(Reuters) – Rafa Nadal has offered some sympathy for world number one Novak Djokovic after his great rival’s shock default from the U.S. Open for hitting a lineswoman in the throat with a stray ball.
With Nadal absent Serbian Djokovic was a huge favourite to win the title in New York but his run came to a sudden end in the fourth round against Pablo Carreno Busta when he accidentally hit the official with a ball after losing a point.
Had Djokovic won the title he would have moved to 18 Grand Slam titles, one behind Nadal and two behind Roger Federer in the battle for all-time greatness.
“The consequences have been always the same. Nothing new on that. Novak was unlucky. The rules says clearly that’s a default,” Nadal said in a news conference at the Rome Masters where he will resume his season this week after a seven-month hiatus caused by the COVID-19 pandemic.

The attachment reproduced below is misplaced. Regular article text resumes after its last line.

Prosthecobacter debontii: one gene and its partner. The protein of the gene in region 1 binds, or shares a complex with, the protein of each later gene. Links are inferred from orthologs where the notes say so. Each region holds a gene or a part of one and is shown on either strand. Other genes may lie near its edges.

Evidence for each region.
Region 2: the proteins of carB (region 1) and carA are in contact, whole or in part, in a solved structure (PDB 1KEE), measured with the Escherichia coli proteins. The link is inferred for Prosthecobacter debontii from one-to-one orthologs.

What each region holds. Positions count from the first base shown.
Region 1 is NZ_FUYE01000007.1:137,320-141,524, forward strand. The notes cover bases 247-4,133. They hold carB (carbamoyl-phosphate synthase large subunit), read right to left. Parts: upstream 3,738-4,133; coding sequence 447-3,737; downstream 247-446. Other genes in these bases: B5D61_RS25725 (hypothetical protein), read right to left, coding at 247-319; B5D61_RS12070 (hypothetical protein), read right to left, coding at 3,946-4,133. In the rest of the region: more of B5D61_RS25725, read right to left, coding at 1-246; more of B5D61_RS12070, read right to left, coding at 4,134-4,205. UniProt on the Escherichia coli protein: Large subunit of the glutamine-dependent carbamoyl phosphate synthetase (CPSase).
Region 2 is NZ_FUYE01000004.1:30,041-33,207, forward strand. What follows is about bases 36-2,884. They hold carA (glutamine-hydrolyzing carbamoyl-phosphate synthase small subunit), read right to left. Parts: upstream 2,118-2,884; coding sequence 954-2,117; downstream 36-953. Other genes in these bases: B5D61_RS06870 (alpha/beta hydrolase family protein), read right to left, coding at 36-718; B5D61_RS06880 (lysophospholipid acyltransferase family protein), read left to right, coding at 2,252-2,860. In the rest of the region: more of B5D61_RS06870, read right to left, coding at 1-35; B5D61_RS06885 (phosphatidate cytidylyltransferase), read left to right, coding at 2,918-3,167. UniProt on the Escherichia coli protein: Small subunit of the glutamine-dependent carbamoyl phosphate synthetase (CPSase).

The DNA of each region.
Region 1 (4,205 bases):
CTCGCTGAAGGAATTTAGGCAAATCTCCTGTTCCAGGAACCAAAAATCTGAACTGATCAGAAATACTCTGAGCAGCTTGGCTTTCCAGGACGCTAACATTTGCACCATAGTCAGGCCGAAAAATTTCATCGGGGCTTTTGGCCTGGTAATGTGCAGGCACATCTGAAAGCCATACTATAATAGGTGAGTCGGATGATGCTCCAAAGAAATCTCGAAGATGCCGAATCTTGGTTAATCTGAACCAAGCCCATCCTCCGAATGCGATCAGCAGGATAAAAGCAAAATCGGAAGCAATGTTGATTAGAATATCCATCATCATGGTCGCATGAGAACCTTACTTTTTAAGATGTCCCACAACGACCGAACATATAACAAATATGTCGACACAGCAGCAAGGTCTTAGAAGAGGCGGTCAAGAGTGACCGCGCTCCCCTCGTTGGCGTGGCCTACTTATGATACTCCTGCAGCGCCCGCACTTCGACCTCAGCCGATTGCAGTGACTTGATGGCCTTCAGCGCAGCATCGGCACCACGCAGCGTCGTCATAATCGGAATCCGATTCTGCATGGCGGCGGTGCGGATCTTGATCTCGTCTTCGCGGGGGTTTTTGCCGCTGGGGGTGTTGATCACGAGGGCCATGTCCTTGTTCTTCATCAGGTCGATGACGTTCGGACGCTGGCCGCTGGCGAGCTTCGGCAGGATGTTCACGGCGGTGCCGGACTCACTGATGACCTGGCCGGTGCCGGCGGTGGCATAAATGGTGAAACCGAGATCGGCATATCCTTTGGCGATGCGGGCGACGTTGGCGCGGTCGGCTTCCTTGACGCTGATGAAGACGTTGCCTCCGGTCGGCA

“Sorry for him. He had an opportunity there. But in some way you should not be doing this. It’s very unfortunate, very unlucky situation. But it’s important to have the right self-control on the court, because if not, you can be unlucky.”
Nadal was one of several players to opt out of playing at the U.S. Open because of his concerns about travelling during the pandemic.
Austrian Dominic Thiem, the man Nadal beat to win the last two French Opens, claimed his first Grand Slam title at Flushing Meadows, coming back from two sets down to beat Alexander Zverev in a gripping final on Arthur Ashe Stadium on Sunday.
Thiem’s victory ended a run of 13 Grand Slam titles won by either Nadal, Djokovic or Federer and made him the first new major winner since Marin Cilic in 2014.
“Happy for Dominic. He is somebody that deserves to win a big title, super hard worker. Very focused on his goals. Good person, good human person. He deserves it,” said Nadal, who will be aiming to win a record-extending 13th French Open when the re-scheduled claycourt event starts at the end of September.
Nadal will open in Rome against Carreno Busta.
(Reporting by Martyn Herman; Editing by Christian Radnedge)